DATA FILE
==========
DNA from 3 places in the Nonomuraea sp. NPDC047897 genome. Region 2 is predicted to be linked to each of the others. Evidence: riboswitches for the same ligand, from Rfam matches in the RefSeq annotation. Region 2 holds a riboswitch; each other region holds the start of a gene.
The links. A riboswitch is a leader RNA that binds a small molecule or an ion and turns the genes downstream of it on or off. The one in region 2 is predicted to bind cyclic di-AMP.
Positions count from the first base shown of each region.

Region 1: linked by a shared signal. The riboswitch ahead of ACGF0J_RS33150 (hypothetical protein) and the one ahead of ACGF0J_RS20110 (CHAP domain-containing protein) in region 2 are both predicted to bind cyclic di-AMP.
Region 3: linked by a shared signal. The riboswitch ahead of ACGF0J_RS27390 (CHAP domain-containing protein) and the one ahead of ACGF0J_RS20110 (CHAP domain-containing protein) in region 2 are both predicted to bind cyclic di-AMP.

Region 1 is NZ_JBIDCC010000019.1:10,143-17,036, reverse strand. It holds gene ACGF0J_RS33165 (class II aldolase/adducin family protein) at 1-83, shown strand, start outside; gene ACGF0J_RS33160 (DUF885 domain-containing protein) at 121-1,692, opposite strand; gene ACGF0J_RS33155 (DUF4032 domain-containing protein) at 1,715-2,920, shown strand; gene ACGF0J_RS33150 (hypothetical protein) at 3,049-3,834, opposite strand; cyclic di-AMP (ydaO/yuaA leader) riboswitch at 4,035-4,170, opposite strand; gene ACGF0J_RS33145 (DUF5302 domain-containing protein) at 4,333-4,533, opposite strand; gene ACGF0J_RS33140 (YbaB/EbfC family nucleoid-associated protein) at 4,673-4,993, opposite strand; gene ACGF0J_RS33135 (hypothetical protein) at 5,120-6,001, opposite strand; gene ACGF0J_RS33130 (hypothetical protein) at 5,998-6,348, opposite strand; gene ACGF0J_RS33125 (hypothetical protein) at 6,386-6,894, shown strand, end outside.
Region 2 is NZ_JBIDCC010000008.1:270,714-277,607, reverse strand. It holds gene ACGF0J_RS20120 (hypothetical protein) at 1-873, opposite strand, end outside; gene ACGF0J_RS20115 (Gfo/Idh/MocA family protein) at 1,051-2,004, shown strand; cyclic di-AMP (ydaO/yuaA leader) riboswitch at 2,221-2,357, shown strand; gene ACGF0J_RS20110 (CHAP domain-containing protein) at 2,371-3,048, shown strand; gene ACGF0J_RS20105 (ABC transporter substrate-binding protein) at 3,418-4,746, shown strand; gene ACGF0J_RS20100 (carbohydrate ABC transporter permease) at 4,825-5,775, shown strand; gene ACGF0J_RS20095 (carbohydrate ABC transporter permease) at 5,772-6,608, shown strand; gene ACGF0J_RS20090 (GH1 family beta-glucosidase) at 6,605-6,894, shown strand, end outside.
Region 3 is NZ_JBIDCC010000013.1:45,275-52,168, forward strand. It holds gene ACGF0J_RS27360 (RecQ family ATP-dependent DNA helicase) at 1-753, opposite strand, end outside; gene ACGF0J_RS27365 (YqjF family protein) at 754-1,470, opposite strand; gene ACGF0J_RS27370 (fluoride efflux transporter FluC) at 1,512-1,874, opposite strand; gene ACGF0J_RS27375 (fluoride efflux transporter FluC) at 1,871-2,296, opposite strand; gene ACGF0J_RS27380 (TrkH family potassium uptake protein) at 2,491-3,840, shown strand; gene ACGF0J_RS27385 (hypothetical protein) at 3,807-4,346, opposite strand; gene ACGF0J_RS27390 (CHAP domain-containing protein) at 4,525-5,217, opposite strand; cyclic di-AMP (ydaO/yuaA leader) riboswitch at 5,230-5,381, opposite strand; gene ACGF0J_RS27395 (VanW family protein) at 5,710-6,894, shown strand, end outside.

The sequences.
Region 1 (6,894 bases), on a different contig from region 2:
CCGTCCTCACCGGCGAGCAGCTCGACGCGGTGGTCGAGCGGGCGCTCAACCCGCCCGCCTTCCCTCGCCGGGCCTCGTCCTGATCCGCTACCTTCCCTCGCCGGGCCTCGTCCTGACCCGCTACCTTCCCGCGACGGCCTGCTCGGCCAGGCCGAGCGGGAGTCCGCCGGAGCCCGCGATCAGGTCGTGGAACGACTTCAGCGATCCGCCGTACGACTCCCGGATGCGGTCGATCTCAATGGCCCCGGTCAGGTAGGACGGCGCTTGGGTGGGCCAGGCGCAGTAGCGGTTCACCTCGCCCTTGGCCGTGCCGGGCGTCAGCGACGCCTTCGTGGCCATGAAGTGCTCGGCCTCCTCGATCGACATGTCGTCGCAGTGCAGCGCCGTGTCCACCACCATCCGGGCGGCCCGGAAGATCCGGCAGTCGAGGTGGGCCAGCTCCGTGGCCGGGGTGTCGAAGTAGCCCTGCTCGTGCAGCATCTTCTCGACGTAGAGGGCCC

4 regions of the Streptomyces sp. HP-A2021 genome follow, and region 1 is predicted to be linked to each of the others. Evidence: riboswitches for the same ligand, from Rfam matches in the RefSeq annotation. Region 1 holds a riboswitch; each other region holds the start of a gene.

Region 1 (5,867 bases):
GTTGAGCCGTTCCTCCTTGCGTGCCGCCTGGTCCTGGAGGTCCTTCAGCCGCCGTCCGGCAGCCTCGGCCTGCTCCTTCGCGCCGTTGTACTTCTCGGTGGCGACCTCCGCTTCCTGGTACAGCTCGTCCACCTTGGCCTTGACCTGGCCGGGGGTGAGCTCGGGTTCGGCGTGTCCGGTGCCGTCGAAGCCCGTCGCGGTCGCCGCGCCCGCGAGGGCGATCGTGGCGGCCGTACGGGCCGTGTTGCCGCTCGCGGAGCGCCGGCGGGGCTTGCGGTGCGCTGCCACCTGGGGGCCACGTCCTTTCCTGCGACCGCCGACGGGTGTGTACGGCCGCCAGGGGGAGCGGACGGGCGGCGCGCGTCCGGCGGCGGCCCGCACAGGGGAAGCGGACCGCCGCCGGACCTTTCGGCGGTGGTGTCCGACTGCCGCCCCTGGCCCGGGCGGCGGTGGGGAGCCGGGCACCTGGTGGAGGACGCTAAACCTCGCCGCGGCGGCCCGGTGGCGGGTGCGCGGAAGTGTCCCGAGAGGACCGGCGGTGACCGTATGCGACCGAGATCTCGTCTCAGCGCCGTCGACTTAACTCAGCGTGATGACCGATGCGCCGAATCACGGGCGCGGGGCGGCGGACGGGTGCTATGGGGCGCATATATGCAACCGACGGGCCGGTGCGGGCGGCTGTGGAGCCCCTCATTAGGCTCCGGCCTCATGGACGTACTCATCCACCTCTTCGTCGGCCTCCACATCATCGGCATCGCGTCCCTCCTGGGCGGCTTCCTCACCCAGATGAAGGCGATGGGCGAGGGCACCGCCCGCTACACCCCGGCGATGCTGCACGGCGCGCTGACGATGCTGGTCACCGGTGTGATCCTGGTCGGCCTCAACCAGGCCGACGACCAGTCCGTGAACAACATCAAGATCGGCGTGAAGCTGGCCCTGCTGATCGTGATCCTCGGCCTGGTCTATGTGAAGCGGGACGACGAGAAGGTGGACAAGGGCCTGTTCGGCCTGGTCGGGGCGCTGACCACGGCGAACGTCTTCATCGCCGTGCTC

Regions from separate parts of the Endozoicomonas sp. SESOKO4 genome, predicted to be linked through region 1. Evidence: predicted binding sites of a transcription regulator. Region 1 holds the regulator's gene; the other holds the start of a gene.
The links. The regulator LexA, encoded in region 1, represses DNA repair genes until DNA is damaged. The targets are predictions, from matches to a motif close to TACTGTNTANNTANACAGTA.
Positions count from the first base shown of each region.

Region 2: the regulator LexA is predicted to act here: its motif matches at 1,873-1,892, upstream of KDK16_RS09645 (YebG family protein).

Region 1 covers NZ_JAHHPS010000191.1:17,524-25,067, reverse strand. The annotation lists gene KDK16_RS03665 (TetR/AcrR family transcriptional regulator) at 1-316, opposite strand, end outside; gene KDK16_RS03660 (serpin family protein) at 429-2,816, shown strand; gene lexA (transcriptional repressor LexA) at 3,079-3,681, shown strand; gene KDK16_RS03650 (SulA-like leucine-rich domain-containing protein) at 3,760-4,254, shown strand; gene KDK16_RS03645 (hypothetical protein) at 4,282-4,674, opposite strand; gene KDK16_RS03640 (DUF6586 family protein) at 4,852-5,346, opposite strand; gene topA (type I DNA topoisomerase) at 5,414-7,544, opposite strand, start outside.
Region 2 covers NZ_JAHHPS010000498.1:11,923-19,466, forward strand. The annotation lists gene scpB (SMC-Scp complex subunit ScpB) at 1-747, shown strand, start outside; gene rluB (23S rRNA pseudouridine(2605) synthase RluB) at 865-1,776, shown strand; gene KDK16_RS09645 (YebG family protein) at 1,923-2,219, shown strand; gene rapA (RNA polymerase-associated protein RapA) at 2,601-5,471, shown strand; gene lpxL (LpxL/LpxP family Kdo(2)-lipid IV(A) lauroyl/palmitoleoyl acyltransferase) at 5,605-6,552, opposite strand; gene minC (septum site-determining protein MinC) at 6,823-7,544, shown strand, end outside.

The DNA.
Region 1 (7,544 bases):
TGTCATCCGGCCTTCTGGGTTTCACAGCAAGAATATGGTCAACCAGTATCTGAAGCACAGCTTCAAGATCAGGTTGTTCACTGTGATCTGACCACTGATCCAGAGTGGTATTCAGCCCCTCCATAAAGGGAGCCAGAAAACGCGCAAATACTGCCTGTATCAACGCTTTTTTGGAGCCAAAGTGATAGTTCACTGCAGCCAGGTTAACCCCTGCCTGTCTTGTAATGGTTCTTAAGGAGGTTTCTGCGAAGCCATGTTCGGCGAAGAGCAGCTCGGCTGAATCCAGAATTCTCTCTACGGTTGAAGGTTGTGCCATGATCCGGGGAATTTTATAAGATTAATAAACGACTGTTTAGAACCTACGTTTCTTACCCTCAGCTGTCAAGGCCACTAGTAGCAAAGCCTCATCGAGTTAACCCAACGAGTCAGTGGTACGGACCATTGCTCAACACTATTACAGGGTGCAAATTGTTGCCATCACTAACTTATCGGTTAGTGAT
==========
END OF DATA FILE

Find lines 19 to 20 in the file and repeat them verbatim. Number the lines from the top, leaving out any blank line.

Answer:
Region 1 covers NZ_JAHHPS010000191.1:17,524-25,067, reverse strand. The annotation lists gene KDK16_RS03665 (TetR/AcrR family transcriptional regulator) at 1-316, opposite strand, end outside; gene KDK16_RS03660 (serpin family protein) at 429-2,816, shown strand; gene lexA (transcriptional repressor LexA) at 3,079-3,681, shown strand; gene KDK16_RS03650 (SulA-like leucine-rich domain-containing protein) at 3,760-4,254, shown strand; gene KDK16_RS03645 (hypothetical protein) at 4,282-4,674, opposite strand; gene KDK16_RS03640 (DUF6586 family protein) at 4,852-5,346, opposite strand; gene topA (type I DNA topoisomerase) at 5,414-7,544, opposite strand, start outside.
Region 2 covers NZ_JAHHPS010000498.1:11,923-19,466, forward strand. The annotation lists gene scpB (SMC-Scp complex subunit ScpB) at 1-747, shown strand, start outside; gene rluB (23S rRNA pseudouridine(2605) synthase RluB) at 865-1,776, shown strand; gene KDK16_RS09645 (YebG family protein) at 1,923-2,219, shown strand; gene rapA (RNA polymerase-associated protein RapA) at 2,601-5,471, shown strand; gene lpxL (LpxL/LpxP family Kdo(2)-lipid IV(A) lauroyl/palmitoleoyl acyltransferase) at 5,605-6,552, opposite strand; gene minC (septum site-determining protein MinC) at 6,823-7,544, shown strand, end outside.